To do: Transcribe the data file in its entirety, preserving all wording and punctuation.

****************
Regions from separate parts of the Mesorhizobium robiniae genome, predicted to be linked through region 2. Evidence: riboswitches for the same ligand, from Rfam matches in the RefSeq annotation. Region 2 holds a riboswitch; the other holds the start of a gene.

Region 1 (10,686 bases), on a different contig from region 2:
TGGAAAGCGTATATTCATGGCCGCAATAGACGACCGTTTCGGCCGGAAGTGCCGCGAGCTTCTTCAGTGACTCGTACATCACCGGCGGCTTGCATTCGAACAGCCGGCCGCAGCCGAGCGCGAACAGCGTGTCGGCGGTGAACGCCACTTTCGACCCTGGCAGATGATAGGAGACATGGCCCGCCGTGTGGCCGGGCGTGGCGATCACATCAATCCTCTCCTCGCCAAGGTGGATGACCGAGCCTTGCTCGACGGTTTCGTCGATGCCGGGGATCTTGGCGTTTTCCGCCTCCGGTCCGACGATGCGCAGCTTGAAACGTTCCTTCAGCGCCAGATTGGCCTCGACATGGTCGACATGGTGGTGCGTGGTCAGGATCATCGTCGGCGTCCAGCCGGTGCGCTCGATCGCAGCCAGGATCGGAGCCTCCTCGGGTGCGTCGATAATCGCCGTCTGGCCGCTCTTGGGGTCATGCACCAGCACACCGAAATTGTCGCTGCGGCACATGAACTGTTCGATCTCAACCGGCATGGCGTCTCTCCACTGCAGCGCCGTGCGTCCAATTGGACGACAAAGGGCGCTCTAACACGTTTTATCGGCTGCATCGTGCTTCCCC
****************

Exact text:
Regions from separate parts of the Mesorhizobium robiniae genome, predicted to be linked through region 2. Evidence: riboswitches for the same ligand, from Rfam matches in the RefSeq annotation. Region 2 holds a riboswitch; the other holds the start of a gene.

Region 1 (10,686 bases), on a different contig from region 2:
TGGAAAGCGTATATTCATGGCCGCAATAGACGACCGTTTCGGCCGGAAGTGCCGCGAGCTTCTTCAGTGACTCGTACATCACCGGCGGCTTGCATTCGAACAGCCGGCCGCAGCCGAGCGCGAACAGCGTGTCGGCGGTGAACGCCACTTTCGACCCTGGCAGATGATAGGAGACATGGCCCGCCGTGTGGCCGGGCGTGGCGATCACATCAATCCTCTCCTCGCCAAGGTGGATGACCGAGCCTTGCTCGACGGTTTCGTCGATGCCGGGGATCTTGGCGTTTTCCGCCTCCGGTCCGACGATGCGCAGCTTGAAACGTTCCTTCAGCGCCAGATTGGCCTCGACATGGTCGACATGGTGGTGCGTGGTCAGGATCATCGTCGGCGTCCAGCCGGTGCGCTCGATCGCAGCCAGGATCGGAGCCTCCTCGGGTGCGTCGATAATCGCCGTCTGGCCGCTCTTGGGGTCATGCACCAGCACACCGAAATTGTCGCTGCGGCACATGAACTGTTCGATCTCAACCGGCATGGCGTCTCTCCACTGCAGCGCCGTGCGTCCAATTGGACGACAAAGGGCGCTCTAACACGTTTTATCGGCTGCATCGTGCTTCCCC